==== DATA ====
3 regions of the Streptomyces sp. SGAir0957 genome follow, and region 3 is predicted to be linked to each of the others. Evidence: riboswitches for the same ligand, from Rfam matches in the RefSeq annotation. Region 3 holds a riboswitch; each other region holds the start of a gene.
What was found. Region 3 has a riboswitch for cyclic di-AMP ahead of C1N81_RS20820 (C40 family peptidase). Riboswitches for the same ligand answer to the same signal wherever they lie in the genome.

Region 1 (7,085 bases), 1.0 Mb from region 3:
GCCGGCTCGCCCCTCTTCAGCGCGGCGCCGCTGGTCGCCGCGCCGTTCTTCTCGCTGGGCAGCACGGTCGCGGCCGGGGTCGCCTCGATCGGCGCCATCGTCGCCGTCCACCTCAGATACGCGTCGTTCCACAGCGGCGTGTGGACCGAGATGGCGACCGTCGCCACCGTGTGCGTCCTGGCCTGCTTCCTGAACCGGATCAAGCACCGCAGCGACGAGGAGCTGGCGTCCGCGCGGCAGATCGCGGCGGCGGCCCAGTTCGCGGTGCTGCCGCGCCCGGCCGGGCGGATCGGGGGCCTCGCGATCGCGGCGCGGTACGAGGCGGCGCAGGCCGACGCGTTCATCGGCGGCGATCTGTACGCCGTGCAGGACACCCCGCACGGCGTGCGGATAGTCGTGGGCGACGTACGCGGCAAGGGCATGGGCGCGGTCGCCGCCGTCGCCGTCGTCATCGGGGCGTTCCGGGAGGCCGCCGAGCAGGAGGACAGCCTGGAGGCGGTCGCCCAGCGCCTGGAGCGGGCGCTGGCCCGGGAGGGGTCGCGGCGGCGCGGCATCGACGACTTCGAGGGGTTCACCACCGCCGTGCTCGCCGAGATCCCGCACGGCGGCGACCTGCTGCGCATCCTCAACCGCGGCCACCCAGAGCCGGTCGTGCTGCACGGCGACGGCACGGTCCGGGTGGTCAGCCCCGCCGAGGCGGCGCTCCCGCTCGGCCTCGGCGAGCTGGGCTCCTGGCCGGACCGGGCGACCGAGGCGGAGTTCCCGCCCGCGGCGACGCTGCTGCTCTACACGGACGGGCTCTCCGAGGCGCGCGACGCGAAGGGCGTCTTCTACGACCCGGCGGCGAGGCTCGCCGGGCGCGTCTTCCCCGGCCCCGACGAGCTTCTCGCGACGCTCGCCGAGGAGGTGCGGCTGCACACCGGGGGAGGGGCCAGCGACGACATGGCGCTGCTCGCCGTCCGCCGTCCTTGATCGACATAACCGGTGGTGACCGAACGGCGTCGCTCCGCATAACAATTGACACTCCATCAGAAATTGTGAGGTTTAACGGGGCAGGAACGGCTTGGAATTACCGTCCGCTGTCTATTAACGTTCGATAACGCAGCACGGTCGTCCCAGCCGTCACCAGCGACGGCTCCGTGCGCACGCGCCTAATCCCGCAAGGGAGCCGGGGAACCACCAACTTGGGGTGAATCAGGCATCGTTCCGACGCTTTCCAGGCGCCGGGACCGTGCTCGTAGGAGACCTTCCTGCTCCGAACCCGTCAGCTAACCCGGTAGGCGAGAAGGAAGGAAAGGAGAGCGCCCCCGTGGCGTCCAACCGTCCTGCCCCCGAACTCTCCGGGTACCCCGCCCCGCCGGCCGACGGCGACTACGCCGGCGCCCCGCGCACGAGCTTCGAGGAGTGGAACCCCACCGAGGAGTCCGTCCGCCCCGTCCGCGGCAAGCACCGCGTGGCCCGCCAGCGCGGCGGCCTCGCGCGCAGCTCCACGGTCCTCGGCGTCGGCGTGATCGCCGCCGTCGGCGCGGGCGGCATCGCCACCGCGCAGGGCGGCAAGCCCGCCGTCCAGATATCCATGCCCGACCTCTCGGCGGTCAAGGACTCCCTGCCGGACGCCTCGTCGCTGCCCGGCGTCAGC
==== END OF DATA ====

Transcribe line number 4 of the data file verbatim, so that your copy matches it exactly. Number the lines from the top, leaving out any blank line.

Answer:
GCCGGCTCGCCCCTCTTCAGCGCGGCGCCGCTGGTCGCCGCGCCGTTCTTCTCGCTGGGCAGCACGGTCGCGGCCGGGGTCGCCTCGATCGGCGCCATCGTCGCCGTCCACCTCAGATACGCGTCGTTCCACAGCGGCGTGTGGACCGAGATGGCGACCGTCGCCACCGTGTGCGTCCTGGCCTGCTTCCTGAACCGGATCAAGCACCGCAGCGACGAGGAGCTGGCGTCCGCGCGGCAGATCGCGGCGGCGGCCCAGTTCGCGGTGCTGCCGCGCCCGGCCGGGCGGATCGGGGGCCTCGCGATCGCGGCGCGGTACGAGGCGGCGCAGGCCGACGCGTTCATCGGCGGCGATCTGTACGCCGTGCAGGACACCCCGCACGGCGTGCGGATAGTCGTGGGCGACGTACGCGGCAAGGGCATGGGCGCGGTCGCCGCCGTCGCCGTCGTCATCGGGGCGTTCCGGGAGGCCGCCGAGCAGGAGGACAGCCTGGAGGCGGTCGCCCAGCGCCTGGAGCGGGCGCTGGCCCGGGAGGGGTCGCGGCGGCGCGGCATCGACGACTTCGAGGGGTTCACCACCGCCGTGCTCGCCGAGATCCCGCACGGCGGCGACCTGCTGCGCATCCTCAACCGCGGCCACCCAGAGCCGGTCGTGCTGCACGGCGACGGCACGGTCCGGGTGGTCAGCCCCGCCGAGGCGGCGCTCCCGCTCGGCCTCGGCGAGCTGGGCTCCTGGCCGGACCGGGCGACCGAGGCGGAGTTCCCGCCCGCGGCGACGCTGCTGCTCTACACGGACGGGCTCTCCGAGGCGCGCGACGCGAAGGGCGTCTTCTACGACCCGGCGGCGAGGCTCGCCGGGCGCGTCTTCCCCGGCCCCGACGAGCTTCTCGCGACGCTCGCCGAGGAGGTGCGGCTGCACACCGGGGGAGGGGCCAGCGACGACATGGCGCTGCTCGCCGTCCGCCGTCCTTGATCGACATAACCGGTGGTGACCGAACGGCGTCGCTCCGCATAACAATTGACACTCCATCAGAAATTGTGAGGTTTAACGGGGCAGGAACGGCTTGGAATTACCGTCCGCTGTCTATTAACGTTCGATAACGCAGCACGGTCGTCCCAGCCGTCACCAGCGACGGCTCCGTGCGCACGCGCCTAATCCCGCAAGGGAGCCGGGGAACCACCAACTTGGGGTGAATCAGGCATCGTTCCGACGCTTTCCAGGCGCCGGGACCGTGCTCGTAGGAGACCTTCCTGCTCCGAACCCGTCAGCTAACCCGGTAGGCGAGAAGGAAGGAAAGGAGAGCGCCCCCGTGGCGTCCAACCGTCCTGCCCCCGAACTCTCCGGGTACCCCGCCCCGCCGGCCGACGGCGACTACGCCGGCGCCCCGCGCACGAGCTTCGAGGAGTGGAACCCCACCGAGGAGTCCGTCCGCCCCGTCCGCGGCAAGCACCGCGTGGCCCGCCAGCGCGGCGGCCTCGCGCGCAGCTCCACGGTCCTCGGCGTCGGCGTGATCGCCGCCGTCGGCGCGGGCGGCATCGCCACCGCGCAGGGCGGCAAGCCCGCCGTCCAGATATCCATGCCCGACCTCTCGGCGGTCAAGGACTCCCTGCCGGACGCCTCGTCGCTGCCCGGCGTCAGC